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Expectation value and momentum for an infinite square well

  • #1
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Homework Statement

√[/B]
A particle in an infinite square well has the initial wave function:

[itex]Ψ(x, 0) = A x ( a - x )[/itex]

a) Normalize Ψ(x, 0)

b) Compute <x>, <p>, and <H> at t = 0. (Note: you cannot get <p> by differentiating <x> because you only know <x> at one instance of time)


Homework Equations




The Attempt at a Solution


For part a, I figured out A = [itex]\sqrt{30 / a^5}[/itex]

I'm sort of confused for part b. For <x>, I set up the integral like this:

[itex]\int_{0}^{a}x Ψ(x, 0)^2 dx[/itex]

And got [itex]\frac{a^6 A^2}{60}[/itex], but I'm not sure if I got it right.

For <p> and <H>, I don't know how to set up these integrals. How would I set up these integrals? I don't need you to solve it for me, I just wanted to know how to set them up.

Thank you for reading and helping.
 

Answers and Replies

  • #2
blue_leaf77
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How does the momentum operator look like in position space, i.e. ##p_x\psi(x) =\ldots##?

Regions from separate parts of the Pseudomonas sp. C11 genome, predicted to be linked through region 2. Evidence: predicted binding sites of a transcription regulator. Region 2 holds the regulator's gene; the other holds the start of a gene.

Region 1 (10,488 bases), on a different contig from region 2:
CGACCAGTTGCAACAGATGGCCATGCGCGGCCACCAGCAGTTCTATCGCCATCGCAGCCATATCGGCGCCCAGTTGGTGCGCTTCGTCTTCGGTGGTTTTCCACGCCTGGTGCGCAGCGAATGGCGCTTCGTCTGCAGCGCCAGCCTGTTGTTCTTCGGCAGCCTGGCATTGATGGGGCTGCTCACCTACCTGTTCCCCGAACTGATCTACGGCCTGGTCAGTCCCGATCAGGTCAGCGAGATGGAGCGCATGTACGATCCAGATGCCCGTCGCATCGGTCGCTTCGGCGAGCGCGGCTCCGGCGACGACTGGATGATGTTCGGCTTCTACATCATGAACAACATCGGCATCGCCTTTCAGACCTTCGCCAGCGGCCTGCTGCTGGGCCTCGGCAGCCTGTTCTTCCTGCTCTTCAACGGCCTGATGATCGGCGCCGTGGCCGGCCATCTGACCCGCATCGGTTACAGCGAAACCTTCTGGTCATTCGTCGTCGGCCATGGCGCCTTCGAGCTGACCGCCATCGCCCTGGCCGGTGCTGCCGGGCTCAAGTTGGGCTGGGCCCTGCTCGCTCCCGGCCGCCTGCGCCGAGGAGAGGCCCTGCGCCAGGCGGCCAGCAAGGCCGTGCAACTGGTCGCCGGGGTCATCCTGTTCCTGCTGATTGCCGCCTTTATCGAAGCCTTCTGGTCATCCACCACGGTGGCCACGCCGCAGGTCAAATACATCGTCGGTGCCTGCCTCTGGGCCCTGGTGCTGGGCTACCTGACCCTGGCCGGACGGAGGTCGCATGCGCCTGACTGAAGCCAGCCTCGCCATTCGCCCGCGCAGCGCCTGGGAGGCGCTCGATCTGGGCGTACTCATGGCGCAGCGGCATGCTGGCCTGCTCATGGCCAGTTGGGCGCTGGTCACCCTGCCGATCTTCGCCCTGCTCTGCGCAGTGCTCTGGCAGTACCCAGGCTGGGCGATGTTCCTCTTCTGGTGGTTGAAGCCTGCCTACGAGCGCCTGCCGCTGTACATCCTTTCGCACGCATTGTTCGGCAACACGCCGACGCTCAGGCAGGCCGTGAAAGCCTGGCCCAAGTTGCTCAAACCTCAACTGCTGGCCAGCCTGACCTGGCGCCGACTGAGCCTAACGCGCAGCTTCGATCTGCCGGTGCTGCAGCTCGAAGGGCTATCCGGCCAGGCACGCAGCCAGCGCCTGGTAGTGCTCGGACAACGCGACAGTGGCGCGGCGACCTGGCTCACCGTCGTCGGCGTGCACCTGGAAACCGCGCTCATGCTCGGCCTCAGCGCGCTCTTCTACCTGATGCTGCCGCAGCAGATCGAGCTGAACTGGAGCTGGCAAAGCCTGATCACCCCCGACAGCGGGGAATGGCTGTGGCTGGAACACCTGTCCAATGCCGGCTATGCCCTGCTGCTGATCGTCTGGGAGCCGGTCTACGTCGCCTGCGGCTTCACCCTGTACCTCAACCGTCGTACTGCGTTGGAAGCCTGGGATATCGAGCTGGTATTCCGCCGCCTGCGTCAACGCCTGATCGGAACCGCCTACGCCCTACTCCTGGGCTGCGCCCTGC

• #3
vela
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For <x>, I set up the integral like this:

[itex]\int_{0}^{a}x Ψ(x, 0)^2 dx[/itex]

And got [itex]\frac{a^6 A^2}{60}[/itex], but I'm not sure if I got it right.
If you plug in your result for ##A##, you get ##\langle x \rangle = \frac a2##. Given the symmetry of ##\Psi(x,0)##, does the answer seem reasonable?
 
  • #4
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How does the momentum operator look like in position space, i.e. ##p_x\psi(x) =\ldots##?
I figured it out and got 0 for <p>. That seems reasonable right?

If you plug in your result for ##A##, you get ##\langle x \rangle = \frac a2##. Given the symmetry of ##\Psi(x,0)##, does the answer seem reasonable?
Ah I didn't think of that. It makes sense.
 
  • #5
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I also figured out <H> which turns out to be ##\frac{5 h^2}{m a^2}## which seems pretty reasonable too right?
 
  • #6
blue_leaf77
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I figured it out and got 0 for <p>. That seems reasonable right?
Yes.
 

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